I got a few bulbils of 'Poireau perpétuel' from Incredible Vegetables in winter, as well as seeds of what were named 'perennial leeks' from Kelly Winterton, and have since found clusters of some sort of dividing leek at the new allotment. All are growing well, and the feral clusters at the allotment have now produced scapes. Should I expect seed or bulbils from these, or both? Could they be Babington's? I have a few young Babs but honestly do not know how to differentiate.

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  • Galina
    replied
    Blimey - only two days later ...............................
    Photo shows the cut leek planted in a little pot. And one of the bulblets has already grown. Will be interesting to see if and how many of the other bulblets will grow into a separate plant.
    Last edited by Galina; 28-04-2017, 05:53.

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  • Galina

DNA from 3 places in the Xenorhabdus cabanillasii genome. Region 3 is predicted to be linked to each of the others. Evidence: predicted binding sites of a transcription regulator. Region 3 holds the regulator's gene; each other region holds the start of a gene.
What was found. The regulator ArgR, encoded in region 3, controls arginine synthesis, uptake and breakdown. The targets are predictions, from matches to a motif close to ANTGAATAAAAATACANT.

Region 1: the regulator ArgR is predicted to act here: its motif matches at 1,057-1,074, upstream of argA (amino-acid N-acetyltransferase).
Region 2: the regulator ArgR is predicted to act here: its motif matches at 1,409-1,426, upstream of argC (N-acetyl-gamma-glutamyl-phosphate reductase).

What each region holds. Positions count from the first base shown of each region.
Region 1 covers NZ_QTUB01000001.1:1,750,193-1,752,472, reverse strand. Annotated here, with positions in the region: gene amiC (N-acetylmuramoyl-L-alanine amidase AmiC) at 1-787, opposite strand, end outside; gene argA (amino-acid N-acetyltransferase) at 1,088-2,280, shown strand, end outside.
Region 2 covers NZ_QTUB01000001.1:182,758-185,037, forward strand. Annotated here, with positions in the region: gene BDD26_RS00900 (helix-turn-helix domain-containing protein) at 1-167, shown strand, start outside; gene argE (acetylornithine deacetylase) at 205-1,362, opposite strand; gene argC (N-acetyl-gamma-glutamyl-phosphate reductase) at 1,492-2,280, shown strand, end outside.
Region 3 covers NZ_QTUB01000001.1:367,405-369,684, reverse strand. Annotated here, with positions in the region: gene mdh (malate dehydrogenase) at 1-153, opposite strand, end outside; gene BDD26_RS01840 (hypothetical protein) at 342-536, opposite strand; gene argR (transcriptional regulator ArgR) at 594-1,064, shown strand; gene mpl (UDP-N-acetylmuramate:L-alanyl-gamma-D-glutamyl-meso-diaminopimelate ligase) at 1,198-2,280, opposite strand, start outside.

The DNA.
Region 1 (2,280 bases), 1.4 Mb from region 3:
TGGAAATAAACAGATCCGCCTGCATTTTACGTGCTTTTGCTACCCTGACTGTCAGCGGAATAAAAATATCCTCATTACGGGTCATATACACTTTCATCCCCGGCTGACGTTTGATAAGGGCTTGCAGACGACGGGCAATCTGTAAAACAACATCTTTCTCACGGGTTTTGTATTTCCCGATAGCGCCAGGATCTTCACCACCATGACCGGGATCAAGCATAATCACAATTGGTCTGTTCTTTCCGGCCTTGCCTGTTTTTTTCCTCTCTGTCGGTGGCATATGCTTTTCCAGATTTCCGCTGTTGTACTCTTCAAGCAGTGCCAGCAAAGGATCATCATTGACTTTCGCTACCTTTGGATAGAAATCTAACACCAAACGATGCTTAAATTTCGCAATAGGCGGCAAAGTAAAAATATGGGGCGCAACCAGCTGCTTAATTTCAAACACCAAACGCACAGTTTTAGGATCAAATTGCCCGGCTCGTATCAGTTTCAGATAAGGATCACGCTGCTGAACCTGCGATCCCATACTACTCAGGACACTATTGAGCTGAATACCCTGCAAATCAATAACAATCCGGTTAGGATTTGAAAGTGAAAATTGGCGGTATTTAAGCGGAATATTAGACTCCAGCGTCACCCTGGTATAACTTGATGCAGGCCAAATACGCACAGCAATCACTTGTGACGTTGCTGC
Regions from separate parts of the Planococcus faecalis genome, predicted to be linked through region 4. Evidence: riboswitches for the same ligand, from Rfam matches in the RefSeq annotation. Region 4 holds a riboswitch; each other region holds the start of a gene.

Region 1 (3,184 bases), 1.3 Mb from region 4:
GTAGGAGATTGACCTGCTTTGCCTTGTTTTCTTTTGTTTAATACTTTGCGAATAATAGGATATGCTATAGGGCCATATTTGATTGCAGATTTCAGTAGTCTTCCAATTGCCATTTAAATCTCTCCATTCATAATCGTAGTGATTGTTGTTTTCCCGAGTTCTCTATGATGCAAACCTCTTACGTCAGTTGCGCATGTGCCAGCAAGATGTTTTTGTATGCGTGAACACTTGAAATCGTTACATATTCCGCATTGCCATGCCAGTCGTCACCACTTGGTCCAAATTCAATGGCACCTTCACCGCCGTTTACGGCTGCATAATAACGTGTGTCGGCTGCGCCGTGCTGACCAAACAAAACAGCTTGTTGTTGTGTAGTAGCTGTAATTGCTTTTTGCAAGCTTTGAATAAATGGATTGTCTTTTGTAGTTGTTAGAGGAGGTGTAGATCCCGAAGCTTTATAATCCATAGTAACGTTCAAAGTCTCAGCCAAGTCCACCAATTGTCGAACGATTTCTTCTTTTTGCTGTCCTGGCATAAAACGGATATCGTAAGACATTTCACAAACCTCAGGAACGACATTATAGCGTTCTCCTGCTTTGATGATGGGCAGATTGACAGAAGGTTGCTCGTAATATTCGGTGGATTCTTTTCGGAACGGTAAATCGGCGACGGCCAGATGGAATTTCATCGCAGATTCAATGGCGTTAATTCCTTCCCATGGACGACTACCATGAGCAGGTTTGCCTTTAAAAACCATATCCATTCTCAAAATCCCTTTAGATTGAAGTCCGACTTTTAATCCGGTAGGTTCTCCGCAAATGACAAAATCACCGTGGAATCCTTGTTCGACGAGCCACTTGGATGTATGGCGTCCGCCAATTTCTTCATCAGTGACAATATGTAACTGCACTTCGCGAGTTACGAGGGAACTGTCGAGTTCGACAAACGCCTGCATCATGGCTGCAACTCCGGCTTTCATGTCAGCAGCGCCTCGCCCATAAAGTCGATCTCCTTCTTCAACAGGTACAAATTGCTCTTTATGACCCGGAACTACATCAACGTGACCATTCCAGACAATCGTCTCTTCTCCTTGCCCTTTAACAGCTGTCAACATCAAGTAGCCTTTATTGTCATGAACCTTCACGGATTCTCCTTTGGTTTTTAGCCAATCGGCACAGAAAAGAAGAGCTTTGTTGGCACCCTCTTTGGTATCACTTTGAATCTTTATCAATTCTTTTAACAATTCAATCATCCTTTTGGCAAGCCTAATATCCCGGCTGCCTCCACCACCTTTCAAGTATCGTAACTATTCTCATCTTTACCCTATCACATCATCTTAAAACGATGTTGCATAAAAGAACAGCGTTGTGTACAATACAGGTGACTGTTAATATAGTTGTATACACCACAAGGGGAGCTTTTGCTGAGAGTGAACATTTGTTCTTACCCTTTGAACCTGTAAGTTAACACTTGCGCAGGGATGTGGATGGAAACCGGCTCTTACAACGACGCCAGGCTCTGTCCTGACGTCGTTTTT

replied
    Barkingdog, I have shared my seeds with the seed circle on Allotments for All forum. It should be grown more widely we hope.

    Yesterday I harvested the rest of my ordinary leeks. And several of them had tiny bulblets around the stem just above the roots. I have cut off the top on the one with most of these bulblets to prevent flowering. Then I replanted this leek. I hope that instead of flowering, the tiny bulblets will grow into baby plants around the old leek. In other words, my experiment for this year is to grow an ordinary leek and force it into vegetative multiplication by preventing flowering. Or to put it simply, explore how to grow a garden leek along the lines of a Wild Leek..

    Much has been written on this forum about what happens when we grow shallots to seed (which are traditionally reproduced by offsets) and you might find this interesting to read. If you have ordinary leeks in the garden, you might try your hand at breeding your own line of Wild Leek by encouraging vegetative multiplication over a few years. Would be great to compare notes on this experiment.
    Last edited by Galina; 26-04-2017, 10:23.